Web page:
Twilio CEO announces 11% of employees will lose jobs in ‘Anti-Racist’ focused layoffs

FAN Editor

Twilio CEO Jeff Lawson announced in a message to all employees that 11% of its workforce would be laid off, stating that they made the layoffs through an “Anti-Racist” and “Anti-Oppression” lens.

The San Francisco-based corporate communications company CEO said in the message to employees that the layoffs are “wise and necessary.”

“I’m not going to sugarcoat things. A layoff is the last thing we want to do, but I believe it’s wise and necessary. Twilio has grown at an astonishing rate over the past couple years. It was too fast, and without enough focus on our most important company priorities. I take responsibility for those decisions, as well as the difficult decision to do this layoff,” Lawson said.

In determining which roles would be impacted in the layoffs, Lawson said that company officials examined which roles were most aligned with its four priorities, but said that the layoffs were carried out through an anti-racism lens.


Twilio mobile phone

In this photo illustration a Twilio logo of an US cloud communications platform is seen on a smartphone and a pc screen.  (Photo Illustration by Pavlo Gonchar/SOPA Images/LightRocket via Getty Images / Getty Images)

“As you all know, we are committed to becoming an Anti-Racist/Anti-Oppression company,” Lawson wrote. “Layoffs like this can have a more pronounced impact on marginalized communities, so we were particularly focused on ensuring our layoffs – while a business necessity today – were carried out through an Anti-Racist/Anti-Oppression lens.”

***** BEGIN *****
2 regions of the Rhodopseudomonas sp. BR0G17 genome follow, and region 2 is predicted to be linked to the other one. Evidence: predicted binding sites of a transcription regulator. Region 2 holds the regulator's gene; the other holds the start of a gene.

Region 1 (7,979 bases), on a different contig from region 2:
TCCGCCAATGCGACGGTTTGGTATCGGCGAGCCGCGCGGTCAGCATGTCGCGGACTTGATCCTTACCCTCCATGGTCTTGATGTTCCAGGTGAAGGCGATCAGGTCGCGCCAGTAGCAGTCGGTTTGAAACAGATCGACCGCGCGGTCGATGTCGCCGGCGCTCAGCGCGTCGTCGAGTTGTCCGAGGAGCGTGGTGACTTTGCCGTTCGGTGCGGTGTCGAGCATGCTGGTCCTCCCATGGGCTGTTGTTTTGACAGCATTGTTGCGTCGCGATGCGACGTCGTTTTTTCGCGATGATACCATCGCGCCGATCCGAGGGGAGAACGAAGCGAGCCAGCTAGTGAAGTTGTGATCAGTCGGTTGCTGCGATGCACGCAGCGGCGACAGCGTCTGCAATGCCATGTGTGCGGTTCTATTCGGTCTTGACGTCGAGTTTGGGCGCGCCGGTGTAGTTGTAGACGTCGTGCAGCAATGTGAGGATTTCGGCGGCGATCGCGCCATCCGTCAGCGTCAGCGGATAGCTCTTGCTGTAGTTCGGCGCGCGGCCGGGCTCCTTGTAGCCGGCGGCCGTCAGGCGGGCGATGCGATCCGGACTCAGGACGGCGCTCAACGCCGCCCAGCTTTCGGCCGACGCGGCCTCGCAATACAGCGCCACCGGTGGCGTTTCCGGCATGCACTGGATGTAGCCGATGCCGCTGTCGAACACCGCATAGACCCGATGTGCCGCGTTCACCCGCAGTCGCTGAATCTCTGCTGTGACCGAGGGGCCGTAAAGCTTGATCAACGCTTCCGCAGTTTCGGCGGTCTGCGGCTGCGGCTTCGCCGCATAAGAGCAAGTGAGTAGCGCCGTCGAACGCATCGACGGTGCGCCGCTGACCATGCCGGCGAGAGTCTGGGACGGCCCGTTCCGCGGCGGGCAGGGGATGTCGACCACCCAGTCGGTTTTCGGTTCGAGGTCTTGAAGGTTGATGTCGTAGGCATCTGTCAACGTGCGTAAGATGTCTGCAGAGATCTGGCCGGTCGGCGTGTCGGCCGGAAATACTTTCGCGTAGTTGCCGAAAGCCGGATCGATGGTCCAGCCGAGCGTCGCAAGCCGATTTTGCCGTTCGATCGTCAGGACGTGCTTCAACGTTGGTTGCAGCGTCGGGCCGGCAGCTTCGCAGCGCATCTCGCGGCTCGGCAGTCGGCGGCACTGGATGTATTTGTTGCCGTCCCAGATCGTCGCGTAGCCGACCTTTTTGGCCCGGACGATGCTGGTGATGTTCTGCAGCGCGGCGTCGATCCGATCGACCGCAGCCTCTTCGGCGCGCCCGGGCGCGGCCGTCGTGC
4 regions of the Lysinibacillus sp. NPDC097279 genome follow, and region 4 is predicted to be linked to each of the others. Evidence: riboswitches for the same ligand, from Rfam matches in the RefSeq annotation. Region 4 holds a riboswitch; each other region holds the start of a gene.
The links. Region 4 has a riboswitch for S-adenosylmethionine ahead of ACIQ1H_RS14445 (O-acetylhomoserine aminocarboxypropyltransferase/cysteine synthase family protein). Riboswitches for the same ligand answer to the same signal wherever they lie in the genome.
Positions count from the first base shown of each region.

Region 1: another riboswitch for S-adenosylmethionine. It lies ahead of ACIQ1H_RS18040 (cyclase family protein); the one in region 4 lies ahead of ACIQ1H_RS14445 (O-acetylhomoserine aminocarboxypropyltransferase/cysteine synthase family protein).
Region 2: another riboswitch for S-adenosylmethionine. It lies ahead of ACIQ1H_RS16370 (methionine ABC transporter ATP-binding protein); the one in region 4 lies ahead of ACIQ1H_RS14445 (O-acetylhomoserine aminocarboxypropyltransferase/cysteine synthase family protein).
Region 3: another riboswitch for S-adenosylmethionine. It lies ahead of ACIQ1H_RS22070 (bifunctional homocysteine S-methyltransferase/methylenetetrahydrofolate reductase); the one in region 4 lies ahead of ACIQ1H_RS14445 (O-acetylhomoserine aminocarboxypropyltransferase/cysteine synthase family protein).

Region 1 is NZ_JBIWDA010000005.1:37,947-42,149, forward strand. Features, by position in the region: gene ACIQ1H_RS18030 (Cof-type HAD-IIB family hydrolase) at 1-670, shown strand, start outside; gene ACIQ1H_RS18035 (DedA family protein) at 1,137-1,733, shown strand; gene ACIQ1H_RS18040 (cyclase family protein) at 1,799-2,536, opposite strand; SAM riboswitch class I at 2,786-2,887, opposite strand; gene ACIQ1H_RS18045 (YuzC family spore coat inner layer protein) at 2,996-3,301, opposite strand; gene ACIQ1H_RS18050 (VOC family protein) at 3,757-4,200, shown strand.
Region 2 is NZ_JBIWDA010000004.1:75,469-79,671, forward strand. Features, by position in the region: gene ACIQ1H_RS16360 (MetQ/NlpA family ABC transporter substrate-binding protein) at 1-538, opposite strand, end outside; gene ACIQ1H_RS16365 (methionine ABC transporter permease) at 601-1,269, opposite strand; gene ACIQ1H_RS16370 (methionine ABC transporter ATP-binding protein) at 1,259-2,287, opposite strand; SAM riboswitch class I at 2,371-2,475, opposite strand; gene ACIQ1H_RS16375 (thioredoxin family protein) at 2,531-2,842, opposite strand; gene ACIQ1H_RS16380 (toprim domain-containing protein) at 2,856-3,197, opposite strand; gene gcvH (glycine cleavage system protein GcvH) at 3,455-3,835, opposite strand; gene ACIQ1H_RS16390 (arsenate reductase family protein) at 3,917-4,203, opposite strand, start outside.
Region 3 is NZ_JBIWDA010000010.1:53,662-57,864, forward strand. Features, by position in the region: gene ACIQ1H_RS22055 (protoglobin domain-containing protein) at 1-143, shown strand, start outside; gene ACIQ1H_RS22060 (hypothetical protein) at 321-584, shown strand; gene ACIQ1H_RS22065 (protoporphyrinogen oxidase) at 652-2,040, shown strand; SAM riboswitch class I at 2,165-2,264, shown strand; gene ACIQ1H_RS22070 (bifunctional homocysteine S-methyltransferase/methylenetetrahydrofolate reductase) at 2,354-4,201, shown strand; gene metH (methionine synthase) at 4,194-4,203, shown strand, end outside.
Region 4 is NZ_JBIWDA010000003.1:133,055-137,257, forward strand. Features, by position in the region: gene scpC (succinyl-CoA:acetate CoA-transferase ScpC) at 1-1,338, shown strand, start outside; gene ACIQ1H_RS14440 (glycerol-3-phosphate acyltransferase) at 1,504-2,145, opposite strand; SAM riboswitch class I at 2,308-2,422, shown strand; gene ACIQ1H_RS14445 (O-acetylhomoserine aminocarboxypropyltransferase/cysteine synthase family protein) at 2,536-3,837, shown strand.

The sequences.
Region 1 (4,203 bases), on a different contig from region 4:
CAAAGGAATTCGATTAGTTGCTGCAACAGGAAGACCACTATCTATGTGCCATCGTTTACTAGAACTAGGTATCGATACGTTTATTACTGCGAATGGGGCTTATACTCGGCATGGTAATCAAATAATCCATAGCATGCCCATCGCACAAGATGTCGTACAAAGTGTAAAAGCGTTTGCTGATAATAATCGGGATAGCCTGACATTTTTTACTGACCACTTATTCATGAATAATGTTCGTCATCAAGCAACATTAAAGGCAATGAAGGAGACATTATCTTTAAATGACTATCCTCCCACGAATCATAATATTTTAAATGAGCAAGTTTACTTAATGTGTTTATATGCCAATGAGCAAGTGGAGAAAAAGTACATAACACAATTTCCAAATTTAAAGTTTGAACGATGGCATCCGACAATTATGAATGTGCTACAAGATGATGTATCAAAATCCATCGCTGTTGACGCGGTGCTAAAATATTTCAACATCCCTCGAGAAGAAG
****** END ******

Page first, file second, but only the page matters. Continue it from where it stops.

Those who were laid-off will get “at least” 12 weeks of pay, and an additional week per year of service at the company. They will also receive the full value of Twilio’s next stock vest.


Twilio phone

In this photo illustration, the Twilio logo is seen in the background of a silhouetted woman holding a mobile phone.  (Photo Illustration by Rafael Henrique/SOPA Images/LightRocket via Getty Images / Getty Images)

“I am deeply sorry to see you all leave Twilio. You have all been part of building our company. You’ve been our teammates, partners, and friends. I’m grateful for your contributions to our customers and our business. And we owe it to you to help as much as we can,” Lawson wrote in the message.

Lawson wrote in the announcement that the company is making the layoffs as it aims to be a profitable growth company.


Twilio computer

The Twilio website on a laptop arranged in Hastings on Hudson, New York, U.S., on Monday Feb. 7, 2022. (Tiffany Hagler-Geard/Bloomberg via Getty Images / Getty Images)

The company had 7,867 employees as of Dec. 31, 2021, according to its December annual report.

In the past year, Twilio shares have declined in value by over 78%.

FOX Business’ Lucas Manfredi contributed to this report.

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